• In-house TM systems are often built by the same product teams which develop the customer experience platform. This can lead to a lack of expertise in the typologies and scenarios necessary to create effective Financial Crimes monitoring, in particular as it relates to money laundering. Further, this dynamic can lead to an inappropriate balance between creating a customer centric environment vs one which prevents or detects crime but could lead to poor customer experience.
    • As the developers for internal financial crimes systems are often shared resources also working on business expansion tools, financial crime controls may be deprioritized. However, if done well there is value to be gained from building systems in-house as these can be tailored to relevant risks, but it requires bridging of intra-company silos and making best use of data in an effective way to be successful.
    • One firm’s focus was to separate fraud and AML systems and develop a comprehensive TM coverage assessment across its jurisdictions. This resulted in a comprehensive AML typology library, leveraging public sources (such as regulatory publications) and creating a well-documented audit trail of the risks considered, how mitigated or risk accepted. Analysing historic SARs is also a great way to understand and update AML typologies.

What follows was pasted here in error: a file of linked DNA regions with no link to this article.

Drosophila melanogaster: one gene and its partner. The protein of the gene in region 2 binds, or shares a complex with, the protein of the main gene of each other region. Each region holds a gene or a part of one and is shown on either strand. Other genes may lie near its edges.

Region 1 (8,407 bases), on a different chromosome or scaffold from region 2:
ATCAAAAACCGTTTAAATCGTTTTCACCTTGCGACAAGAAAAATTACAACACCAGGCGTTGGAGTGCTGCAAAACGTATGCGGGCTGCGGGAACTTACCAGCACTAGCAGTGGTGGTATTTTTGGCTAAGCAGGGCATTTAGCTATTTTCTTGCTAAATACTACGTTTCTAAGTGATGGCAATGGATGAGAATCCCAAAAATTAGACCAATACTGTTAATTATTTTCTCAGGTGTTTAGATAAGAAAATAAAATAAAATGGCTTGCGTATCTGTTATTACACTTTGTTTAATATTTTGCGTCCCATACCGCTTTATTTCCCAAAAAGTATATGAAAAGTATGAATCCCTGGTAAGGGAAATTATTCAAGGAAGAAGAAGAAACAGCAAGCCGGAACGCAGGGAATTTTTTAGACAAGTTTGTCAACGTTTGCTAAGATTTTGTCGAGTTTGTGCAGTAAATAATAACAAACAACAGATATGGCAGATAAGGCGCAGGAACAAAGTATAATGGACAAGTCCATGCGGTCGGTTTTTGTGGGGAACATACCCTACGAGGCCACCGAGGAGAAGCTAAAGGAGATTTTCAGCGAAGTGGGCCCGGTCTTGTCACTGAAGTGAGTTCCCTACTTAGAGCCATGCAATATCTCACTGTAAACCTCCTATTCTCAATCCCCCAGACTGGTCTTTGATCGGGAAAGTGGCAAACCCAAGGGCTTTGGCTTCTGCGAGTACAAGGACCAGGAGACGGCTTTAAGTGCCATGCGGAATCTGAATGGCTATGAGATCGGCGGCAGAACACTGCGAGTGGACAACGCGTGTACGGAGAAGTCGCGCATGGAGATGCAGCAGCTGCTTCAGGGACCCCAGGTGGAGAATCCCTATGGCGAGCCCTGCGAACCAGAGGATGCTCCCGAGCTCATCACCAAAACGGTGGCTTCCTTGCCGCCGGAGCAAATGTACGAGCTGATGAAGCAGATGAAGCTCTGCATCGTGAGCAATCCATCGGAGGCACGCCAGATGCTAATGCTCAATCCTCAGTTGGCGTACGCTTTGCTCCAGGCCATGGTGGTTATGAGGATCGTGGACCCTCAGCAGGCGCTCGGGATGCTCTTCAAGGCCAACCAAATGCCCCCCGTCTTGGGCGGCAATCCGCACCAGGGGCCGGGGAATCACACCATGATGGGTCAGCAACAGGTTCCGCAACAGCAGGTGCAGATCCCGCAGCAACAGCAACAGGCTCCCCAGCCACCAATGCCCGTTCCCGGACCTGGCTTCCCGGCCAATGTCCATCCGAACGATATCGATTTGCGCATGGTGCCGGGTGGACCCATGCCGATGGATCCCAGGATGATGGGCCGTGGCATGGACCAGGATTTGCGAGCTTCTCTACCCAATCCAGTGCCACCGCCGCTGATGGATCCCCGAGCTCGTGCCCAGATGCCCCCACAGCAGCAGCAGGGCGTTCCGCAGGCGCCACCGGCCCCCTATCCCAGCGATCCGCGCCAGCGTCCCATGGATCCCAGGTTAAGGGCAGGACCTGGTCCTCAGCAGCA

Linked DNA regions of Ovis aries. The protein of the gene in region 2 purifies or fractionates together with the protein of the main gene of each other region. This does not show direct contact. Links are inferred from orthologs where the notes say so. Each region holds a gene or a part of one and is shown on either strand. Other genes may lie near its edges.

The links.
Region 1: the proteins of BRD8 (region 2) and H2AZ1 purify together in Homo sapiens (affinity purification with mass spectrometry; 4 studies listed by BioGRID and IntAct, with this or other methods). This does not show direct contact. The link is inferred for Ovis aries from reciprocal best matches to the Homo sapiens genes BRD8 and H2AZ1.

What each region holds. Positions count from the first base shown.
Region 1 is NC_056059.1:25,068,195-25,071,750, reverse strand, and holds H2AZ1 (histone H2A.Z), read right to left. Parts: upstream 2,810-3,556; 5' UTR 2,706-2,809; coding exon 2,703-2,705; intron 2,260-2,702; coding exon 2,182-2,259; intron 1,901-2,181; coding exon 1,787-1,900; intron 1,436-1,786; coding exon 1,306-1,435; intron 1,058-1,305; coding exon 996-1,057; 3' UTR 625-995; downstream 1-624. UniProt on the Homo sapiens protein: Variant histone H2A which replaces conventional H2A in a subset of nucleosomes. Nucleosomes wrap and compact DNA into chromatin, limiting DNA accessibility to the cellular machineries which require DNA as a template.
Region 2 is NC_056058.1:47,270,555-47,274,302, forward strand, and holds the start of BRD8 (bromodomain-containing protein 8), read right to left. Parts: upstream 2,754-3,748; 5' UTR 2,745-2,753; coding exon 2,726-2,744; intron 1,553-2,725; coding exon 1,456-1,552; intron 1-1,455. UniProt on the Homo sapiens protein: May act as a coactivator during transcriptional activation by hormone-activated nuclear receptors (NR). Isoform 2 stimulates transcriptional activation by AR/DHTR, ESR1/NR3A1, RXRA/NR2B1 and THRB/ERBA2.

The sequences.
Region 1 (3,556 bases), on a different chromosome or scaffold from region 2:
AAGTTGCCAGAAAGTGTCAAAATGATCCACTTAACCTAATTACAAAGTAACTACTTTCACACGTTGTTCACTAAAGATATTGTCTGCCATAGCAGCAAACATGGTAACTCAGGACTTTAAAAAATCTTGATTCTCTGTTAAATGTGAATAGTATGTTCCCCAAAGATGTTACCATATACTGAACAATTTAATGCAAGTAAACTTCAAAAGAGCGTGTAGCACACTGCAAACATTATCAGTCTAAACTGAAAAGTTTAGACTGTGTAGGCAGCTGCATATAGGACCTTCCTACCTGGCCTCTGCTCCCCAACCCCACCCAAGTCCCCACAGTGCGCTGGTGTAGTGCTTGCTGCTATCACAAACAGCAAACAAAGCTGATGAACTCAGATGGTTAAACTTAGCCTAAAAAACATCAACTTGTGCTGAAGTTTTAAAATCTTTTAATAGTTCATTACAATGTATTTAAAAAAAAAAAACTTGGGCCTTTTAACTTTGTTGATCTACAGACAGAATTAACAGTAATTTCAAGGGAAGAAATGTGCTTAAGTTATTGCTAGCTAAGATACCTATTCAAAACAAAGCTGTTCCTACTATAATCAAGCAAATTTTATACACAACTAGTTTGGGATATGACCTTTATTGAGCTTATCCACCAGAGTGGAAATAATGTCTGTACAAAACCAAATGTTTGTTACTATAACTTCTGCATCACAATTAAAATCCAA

• Improving Customer Risk Scoring. Due to their fast international expansion, FinTechs tend to outgrow the risk scoring models originally built for a smaller customer base in lower-risk jurisdictions. Models need to be updated to generate good insights and flag truly high-risk customers.
  • Developing a Risk Appetite Statement. A risk appetite statement is a powerful tool to help delineate how the second line of defence acts in accordance with the senior management of the firm’s risk appetite.
    • Risk appetite statements can be particularly useful when faced with these challenges around the three lines of defence model: The first line of defence sees itself as a purely operational function
    • Although they bring strong product and customer service experience, some senior executives at FinTechs did not previously operate in a regulated environment and can be slower to grasp the gravity of failing to implement an effective compliance framework.